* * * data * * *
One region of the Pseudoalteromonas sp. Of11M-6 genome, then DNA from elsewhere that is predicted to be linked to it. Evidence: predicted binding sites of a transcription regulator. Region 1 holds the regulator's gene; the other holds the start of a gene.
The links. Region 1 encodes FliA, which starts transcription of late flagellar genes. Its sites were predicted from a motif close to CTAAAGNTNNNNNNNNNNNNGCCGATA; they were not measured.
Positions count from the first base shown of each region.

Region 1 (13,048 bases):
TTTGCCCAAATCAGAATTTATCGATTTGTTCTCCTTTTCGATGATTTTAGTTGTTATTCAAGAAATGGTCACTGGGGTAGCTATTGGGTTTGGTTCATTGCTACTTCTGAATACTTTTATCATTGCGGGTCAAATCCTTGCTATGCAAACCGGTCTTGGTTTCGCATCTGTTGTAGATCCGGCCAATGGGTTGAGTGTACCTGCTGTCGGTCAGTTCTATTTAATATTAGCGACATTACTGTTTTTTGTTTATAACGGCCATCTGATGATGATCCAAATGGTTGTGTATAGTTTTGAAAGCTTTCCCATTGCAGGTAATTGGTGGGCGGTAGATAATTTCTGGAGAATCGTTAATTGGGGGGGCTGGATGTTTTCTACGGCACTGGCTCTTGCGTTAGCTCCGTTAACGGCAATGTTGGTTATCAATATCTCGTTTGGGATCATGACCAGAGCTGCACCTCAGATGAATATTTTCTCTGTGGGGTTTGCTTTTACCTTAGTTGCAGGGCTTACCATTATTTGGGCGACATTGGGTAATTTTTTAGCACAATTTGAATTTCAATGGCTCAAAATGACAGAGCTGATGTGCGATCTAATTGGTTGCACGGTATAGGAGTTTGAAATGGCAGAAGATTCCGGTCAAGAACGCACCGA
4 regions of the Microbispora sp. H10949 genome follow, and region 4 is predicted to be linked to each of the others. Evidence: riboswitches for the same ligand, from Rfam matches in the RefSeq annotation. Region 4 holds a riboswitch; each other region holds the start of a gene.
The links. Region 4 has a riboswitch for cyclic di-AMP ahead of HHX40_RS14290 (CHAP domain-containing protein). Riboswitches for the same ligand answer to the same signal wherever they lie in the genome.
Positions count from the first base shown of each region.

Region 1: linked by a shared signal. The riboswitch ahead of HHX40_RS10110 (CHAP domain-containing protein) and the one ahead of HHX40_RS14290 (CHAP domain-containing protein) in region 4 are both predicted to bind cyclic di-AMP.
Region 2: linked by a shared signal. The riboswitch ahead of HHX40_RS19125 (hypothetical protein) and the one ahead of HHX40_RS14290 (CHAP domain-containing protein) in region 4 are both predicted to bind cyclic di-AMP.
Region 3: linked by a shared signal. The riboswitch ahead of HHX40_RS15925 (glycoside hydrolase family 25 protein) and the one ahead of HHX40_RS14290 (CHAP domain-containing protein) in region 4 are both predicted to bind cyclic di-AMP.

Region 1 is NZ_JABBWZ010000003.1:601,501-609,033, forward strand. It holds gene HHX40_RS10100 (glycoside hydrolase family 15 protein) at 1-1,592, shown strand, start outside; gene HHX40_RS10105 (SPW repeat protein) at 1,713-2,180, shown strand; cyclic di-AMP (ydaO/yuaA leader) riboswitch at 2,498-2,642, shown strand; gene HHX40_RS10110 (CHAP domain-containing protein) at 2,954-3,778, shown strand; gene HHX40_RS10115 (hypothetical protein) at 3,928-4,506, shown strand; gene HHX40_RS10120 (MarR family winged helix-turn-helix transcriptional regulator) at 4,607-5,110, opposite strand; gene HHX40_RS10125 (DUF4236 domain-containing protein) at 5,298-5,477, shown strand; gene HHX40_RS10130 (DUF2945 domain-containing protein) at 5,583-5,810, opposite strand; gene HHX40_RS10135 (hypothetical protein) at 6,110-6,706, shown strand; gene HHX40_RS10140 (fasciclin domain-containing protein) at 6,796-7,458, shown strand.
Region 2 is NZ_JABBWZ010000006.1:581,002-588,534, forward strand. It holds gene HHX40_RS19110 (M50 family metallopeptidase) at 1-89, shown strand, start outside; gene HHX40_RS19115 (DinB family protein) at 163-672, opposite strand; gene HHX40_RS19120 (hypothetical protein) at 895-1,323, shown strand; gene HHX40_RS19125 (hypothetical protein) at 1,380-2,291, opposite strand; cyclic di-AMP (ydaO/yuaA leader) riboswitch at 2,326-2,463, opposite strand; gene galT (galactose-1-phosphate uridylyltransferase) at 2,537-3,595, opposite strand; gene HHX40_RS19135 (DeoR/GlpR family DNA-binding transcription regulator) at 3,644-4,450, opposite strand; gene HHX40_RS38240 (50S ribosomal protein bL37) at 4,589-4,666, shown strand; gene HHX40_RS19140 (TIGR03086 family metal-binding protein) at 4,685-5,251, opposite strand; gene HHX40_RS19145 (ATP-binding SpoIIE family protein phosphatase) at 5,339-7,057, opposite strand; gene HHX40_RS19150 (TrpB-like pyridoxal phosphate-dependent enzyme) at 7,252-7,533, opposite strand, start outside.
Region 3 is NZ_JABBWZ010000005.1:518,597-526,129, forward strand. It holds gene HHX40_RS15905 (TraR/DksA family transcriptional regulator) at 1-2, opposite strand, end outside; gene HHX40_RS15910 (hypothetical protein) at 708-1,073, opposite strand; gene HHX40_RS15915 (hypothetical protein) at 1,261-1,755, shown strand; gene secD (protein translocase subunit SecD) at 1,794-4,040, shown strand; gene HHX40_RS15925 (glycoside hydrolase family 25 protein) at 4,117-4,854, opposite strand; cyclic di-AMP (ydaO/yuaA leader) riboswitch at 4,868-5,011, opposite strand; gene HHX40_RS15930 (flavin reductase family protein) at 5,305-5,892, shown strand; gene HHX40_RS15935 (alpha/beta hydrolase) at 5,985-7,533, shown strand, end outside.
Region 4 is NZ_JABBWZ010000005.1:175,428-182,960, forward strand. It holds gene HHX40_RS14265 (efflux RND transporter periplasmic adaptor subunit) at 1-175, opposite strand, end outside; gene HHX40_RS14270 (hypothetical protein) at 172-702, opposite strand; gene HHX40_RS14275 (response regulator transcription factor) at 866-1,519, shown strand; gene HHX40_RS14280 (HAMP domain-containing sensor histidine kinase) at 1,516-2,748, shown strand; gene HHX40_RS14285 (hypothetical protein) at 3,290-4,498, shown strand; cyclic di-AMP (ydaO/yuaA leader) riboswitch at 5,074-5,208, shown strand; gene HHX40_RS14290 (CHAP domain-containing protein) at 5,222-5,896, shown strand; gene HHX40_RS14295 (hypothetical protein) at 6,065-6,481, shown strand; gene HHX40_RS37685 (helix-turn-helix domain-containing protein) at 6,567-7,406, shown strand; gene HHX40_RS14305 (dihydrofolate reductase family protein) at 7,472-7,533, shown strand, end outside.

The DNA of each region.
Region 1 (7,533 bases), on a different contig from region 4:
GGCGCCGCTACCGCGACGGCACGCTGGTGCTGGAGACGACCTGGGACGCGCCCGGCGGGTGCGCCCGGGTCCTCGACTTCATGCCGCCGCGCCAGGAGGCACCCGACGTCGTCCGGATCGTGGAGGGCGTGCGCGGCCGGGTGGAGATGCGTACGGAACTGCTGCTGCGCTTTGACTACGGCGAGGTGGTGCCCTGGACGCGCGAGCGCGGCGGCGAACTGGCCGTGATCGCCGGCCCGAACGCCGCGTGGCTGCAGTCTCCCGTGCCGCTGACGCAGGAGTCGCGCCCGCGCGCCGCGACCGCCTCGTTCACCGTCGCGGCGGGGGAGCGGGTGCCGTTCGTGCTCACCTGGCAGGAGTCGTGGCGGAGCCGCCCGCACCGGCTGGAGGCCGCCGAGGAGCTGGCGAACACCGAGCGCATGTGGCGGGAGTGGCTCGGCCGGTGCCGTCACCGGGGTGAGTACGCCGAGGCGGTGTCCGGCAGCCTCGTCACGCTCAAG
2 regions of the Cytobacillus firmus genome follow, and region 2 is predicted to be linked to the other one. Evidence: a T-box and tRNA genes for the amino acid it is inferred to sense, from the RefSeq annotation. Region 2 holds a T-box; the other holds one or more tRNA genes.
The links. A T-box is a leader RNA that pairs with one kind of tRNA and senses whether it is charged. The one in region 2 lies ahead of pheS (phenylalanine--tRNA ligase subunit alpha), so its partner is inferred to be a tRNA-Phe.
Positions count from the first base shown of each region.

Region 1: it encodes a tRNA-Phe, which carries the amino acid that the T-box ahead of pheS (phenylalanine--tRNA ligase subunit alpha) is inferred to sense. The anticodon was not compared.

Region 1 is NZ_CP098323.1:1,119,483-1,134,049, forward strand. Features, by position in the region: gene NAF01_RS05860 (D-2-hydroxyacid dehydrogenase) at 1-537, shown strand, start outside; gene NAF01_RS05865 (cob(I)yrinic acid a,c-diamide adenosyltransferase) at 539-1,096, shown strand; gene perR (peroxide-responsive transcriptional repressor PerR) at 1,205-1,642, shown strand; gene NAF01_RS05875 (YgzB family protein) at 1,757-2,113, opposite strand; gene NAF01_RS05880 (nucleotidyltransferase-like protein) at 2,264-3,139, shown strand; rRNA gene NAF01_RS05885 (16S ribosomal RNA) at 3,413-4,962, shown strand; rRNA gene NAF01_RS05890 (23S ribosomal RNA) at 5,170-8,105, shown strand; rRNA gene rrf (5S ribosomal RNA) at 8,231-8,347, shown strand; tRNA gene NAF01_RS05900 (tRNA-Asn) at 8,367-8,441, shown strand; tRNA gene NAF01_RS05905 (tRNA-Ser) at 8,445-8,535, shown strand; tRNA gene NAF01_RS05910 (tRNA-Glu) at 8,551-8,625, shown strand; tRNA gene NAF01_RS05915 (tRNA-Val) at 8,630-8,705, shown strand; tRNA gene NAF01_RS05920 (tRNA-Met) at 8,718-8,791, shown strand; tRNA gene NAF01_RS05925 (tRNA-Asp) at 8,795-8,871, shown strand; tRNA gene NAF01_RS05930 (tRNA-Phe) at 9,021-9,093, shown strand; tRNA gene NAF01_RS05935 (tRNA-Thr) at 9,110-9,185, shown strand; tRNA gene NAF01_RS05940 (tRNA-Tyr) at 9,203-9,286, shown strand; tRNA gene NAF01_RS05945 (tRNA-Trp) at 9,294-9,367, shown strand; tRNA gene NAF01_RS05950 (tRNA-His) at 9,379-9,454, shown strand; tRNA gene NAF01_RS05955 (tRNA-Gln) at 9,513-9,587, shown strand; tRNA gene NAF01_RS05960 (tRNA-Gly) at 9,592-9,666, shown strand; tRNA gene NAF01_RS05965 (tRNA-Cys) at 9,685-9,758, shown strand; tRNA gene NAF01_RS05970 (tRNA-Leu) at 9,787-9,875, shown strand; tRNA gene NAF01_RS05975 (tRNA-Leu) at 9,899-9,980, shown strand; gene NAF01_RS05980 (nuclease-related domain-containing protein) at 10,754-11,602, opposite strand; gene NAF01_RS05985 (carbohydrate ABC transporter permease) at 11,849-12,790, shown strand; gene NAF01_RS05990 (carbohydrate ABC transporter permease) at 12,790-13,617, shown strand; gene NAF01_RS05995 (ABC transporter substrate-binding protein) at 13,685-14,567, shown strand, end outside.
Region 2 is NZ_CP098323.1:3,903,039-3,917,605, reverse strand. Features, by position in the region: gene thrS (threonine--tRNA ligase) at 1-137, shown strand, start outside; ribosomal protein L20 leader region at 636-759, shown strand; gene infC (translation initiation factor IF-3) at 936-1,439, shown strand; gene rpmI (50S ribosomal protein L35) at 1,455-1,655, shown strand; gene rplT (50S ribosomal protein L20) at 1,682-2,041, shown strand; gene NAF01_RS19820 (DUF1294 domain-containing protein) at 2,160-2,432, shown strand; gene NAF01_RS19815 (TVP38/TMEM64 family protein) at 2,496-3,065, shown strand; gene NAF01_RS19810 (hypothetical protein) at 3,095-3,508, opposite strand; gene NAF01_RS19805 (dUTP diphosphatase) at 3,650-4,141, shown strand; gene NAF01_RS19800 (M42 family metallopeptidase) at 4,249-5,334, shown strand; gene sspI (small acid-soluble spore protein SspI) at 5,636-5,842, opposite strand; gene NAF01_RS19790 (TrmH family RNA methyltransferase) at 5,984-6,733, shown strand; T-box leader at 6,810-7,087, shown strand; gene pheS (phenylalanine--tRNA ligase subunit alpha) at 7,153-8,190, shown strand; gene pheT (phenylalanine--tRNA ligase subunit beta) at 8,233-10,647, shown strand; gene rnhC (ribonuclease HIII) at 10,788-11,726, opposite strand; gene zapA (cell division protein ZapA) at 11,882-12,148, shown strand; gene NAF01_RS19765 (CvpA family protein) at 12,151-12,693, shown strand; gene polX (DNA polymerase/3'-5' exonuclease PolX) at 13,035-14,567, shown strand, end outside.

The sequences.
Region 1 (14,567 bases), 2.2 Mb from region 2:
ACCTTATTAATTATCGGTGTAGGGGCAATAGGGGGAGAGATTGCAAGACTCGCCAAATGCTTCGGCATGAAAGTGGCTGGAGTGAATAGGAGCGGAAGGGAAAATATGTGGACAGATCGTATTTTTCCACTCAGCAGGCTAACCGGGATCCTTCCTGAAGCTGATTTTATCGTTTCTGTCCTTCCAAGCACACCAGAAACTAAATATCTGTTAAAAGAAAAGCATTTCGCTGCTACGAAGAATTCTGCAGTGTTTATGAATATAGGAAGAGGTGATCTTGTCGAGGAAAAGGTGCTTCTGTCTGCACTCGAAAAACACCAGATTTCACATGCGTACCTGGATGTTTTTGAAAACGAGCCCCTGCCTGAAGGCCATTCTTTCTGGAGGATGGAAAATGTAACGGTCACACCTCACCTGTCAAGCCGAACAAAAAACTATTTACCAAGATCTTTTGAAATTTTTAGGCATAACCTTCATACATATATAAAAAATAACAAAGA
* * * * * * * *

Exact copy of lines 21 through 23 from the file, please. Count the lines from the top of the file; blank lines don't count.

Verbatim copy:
Positions count from the first base shown of each region.

Region 1: it encodes a tRNA-Phe, which carries the amino acid that the T-box ahead of pheS (phenylalanine--tRNA ligase subunit alpha) is inferred to sense. The anticodon was not compared.

Region 1 is NZ_CP098323.1:1,119,483-1,134,049, forward strand. Features, by position in the region: gene NAF01_RS05860 (D-2-hydroxyacid dehydrogenase) at 1-537, shown strand, start outside; gene NAF01_RS05865 (cob(I)yrinic acid a,c-diamide adenosyltransferase) at 539-1,096, shown strand; gene perR (peroxide-responsive transcriptional repressor PerR) at 1,205-1,642, shown strand; gene NAF01_RS05875 (YgzB family protein) at 1,757-2,113, opposite strand; gene NAF01_RS05880 (nucleotidyltransferase-like protein) at 2,264-3,139, shown strand; rRNA gene NAF01_RS05885 (16S ribosomal RNA) at 3,413-4,962, shown strand; rRNA gene NAF01_RS05890 (23S ribosomal RNA) at 5,170-8,105, shown strand; rRNA gene rrf (5S ribosomal RNA) at 8,231-8,347, shown strand; tRNA gene NAF01_RS05900 (tRNA-Asn) at 8,367-8,441, shown strand; tRNA gene NAF01_RS05905 (tRNA-Ser) at 8,445-8,535, shown strand; tRNA gene NAF01_RS05910 (tRNA-Glu) at 8,551-8,625, shown strand; tRNA gene NAF01_RS05915 (tRNA-Val) at 8,630-8,705, shown strand; tRNA gene NAF01_RS05920 (tRNA-Met) at 8,718-8,791, shown strand; tRNA gene NAF01_RS05925 (tRNA-Asp) at 8,795-8,871, shown strand; tRNA gene NAF01_RS05930 (tRNA-Phe) at 9,021-9,093, shown strand; tRNA gene NAF01_RS05935 (tRNA-Thr) at 9,110-9,185, shown strand; tRNA gene NAF01_RS05940 (tRNA-Tyr) at 9,203-9,286, shown strand; tRNA gene NAF01_RS05945 (tRNA-Trp) at 9,294-9,367, shown strand; tRNA gene NAF01_RS05950 (tRNA-His) at 9,379-9,454, shown strand; tRNA gene NAF01_RS05955 (tRNA-Gln) at 9,513-9,587, shown strand; tRNA gene NAF01_RS05960 (tRNA-Gly) at 9,592-9,666, shown strand; tRNA gene NAF01_RS05965 (tRNA-Cys) at 9,685-9,758, shown strand; tRNA gene NAF01_RS05970 (tRNA-Leu) at 9,787-9,875, shown strand; tRNA gene NAF01_RS05975 (tRNA-Leu) at 9,899-9,980, shown strand; gene NAF01_RS05980 (nuclease-related domain-containing protein) at 10,754-11,602, opposite strand; gene NAF01_RS05985 (carbohydrate ABC transporter permease) at 11,849-12,790, shown strand; gene NAF01_RS05990 (carbohydrate ABC transporter permease) at 12,790-13,617, shown strand; gene NAF01_RS05995 (ABC transporter substrate-binding protein) at 13,685-14,567, shown strand, end outside.